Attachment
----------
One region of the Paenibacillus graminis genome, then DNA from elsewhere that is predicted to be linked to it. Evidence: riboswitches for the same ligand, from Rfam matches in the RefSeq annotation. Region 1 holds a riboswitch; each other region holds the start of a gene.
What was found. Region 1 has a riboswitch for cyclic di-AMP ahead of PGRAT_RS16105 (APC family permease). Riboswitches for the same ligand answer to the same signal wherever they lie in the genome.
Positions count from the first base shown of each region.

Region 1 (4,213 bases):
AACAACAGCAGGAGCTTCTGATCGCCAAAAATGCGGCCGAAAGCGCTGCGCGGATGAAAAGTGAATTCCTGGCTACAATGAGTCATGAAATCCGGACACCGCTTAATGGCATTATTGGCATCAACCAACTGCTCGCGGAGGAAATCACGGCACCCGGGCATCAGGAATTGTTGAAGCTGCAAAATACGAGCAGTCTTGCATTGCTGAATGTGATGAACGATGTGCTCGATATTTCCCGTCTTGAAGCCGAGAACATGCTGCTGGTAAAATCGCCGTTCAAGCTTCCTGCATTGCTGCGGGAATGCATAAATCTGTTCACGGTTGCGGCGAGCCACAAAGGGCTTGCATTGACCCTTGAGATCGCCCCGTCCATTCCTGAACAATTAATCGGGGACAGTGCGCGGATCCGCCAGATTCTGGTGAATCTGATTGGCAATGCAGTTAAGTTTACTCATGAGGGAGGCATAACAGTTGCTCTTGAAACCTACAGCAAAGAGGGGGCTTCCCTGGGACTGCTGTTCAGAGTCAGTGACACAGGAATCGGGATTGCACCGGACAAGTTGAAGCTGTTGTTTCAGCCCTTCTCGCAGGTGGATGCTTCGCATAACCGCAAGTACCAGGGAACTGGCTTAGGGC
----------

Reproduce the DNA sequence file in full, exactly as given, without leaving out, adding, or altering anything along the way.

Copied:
One region of the Paenibacillus graminis genome, then DNA from elsewhere that is predicted to be linked to it. Evidence: riboswitches for the same ligand, from Rfam matches in the RefSeq annotation. Region 1 holds a riboswitch; each other region holds the start of a gene.
What was found. Region 1 has a riboswitch for cyclic di-AMP ahead of PGRAT_RS16105 (APC family permease). Riboswitches for the same ligand answer to the same signal wherever they lie in the genome.
Positions count from the first base shown of each region.

Region 1 (4,213 bases):
AACAACAGCAGGAGCTTCTGATCGCCAAAAATGCGGCCGAAAGCGCTGCGCGGATGAAAAGTGAATTCCTGGCTACAATGAGTCATGAAATCCGGACACCGCTTAATGGCATTATTGGCATCAACCAACTGCTCGCGGAGGAAATCACGGCACCCGGGCATCAGGAATTGTTGAAGCTGCAAAATACGAGCAGTCTTGCATTGCTGAATGTGATGAACGATGTGCTCGATATTTCCCGTCTTGAAGCCGAGAACATGCTGCTGGTAAAATCGCCGTTCAAGCTTCCTGCATTGCTGCGGGAATGCATAAATCTGTTCACGGTTGCGGCGAGCCACAAAGGGCTTGCATTGACCCTTGAGATCGCCCCGTCCATTCCTGAACAATTAATCGGGGACAGTGCGCGGATCCGCCAGATTCTGGTGAATCTGATTGGCAATGCAGTTAAGTTTACTCATGAGGGAGGCATAACAGTTGCTCTTGAAACCTACAGCAAAGAGGGGGCTTCCCTGGGACTGCTGTTCAGAGTCAGTGACACAGGAATCGGGATTGCACCGGACAAGTTGAAGCTGTTGTTTCAGCCCTTCTCGCAGGTGGATGCTTCGCATAACCGCAAGTACCAGGGAACTGGCTTAGGGC